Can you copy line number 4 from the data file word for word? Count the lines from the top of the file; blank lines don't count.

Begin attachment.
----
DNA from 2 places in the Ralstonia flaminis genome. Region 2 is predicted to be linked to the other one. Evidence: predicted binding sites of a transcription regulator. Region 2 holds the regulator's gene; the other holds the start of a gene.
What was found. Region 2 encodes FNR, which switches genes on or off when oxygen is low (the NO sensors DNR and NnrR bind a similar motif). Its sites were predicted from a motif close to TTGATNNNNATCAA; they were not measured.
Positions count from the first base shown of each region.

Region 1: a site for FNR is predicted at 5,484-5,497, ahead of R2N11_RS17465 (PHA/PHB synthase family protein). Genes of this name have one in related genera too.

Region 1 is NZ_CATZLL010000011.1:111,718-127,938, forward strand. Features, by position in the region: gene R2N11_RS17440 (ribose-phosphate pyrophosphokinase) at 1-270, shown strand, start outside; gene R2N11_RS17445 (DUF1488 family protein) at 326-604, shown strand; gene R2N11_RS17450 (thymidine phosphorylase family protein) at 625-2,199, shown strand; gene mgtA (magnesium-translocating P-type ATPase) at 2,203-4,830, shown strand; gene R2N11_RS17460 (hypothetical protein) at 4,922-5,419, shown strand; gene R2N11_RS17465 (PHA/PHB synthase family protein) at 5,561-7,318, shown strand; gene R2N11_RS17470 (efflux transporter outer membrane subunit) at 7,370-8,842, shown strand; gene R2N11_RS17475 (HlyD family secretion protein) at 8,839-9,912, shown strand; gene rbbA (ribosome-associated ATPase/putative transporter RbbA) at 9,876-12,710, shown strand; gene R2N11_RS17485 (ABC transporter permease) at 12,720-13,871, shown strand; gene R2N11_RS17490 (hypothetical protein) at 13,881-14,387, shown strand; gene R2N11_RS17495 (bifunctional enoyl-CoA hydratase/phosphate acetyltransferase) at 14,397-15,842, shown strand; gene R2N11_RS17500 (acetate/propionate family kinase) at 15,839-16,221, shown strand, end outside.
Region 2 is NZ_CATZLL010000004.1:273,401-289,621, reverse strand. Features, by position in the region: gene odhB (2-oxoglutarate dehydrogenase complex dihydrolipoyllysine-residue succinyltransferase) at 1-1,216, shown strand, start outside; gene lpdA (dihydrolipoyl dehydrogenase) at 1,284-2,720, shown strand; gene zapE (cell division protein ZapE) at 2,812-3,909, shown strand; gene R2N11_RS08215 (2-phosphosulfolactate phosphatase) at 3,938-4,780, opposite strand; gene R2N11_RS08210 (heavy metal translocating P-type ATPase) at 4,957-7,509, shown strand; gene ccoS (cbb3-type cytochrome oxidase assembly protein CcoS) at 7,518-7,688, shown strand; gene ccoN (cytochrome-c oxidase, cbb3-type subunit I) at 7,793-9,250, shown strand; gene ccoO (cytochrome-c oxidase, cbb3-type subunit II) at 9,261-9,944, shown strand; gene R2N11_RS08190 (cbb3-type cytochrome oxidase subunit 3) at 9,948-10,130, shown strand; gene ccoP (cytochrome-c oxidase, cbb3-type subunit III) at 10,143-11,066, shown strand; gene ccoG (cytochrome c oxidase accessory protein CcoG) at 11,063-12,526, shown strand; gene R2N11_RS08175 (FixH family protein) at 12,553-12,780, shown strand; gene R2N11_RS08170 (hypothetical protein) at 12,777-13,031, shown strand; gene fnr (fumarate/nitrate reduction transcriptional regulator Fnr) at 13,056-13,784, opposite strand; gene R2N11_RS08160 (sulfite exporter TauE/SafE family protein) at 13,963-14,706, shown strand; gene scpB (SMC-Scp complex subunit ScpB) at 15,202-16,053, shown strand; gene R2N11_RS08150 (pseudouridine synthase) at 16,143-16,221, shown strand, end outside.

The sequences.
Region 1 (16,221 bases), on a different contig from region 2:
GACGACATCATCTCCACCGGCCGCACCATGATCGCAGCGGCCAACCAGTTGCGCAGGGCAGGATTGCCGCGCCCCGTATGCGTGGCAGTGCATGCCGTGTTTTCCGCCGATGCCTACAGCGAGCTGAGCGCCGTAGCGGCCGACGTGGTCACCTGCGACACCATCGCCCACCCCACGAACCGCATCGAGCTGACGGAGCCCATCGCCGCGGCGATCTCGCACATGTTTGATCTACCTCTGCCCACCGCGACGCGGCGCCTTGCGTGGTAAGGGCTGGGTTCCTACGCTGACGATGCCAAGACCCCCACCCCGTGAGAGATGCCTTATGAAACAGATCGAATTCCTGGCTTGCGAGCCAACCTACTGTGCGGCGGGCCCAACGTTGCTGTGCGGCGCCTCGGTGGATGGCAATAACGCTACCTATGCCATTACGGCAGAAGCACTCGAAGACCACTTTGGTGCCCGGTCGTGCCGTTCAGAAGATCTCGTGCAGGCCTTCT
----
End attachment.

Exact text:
Region 1: a site for FNR is predicted at 5,484-5,497, ahead of R2N11_RS17465 (PHA/PHB synthase family protein). Genes of this name have one in related genera too.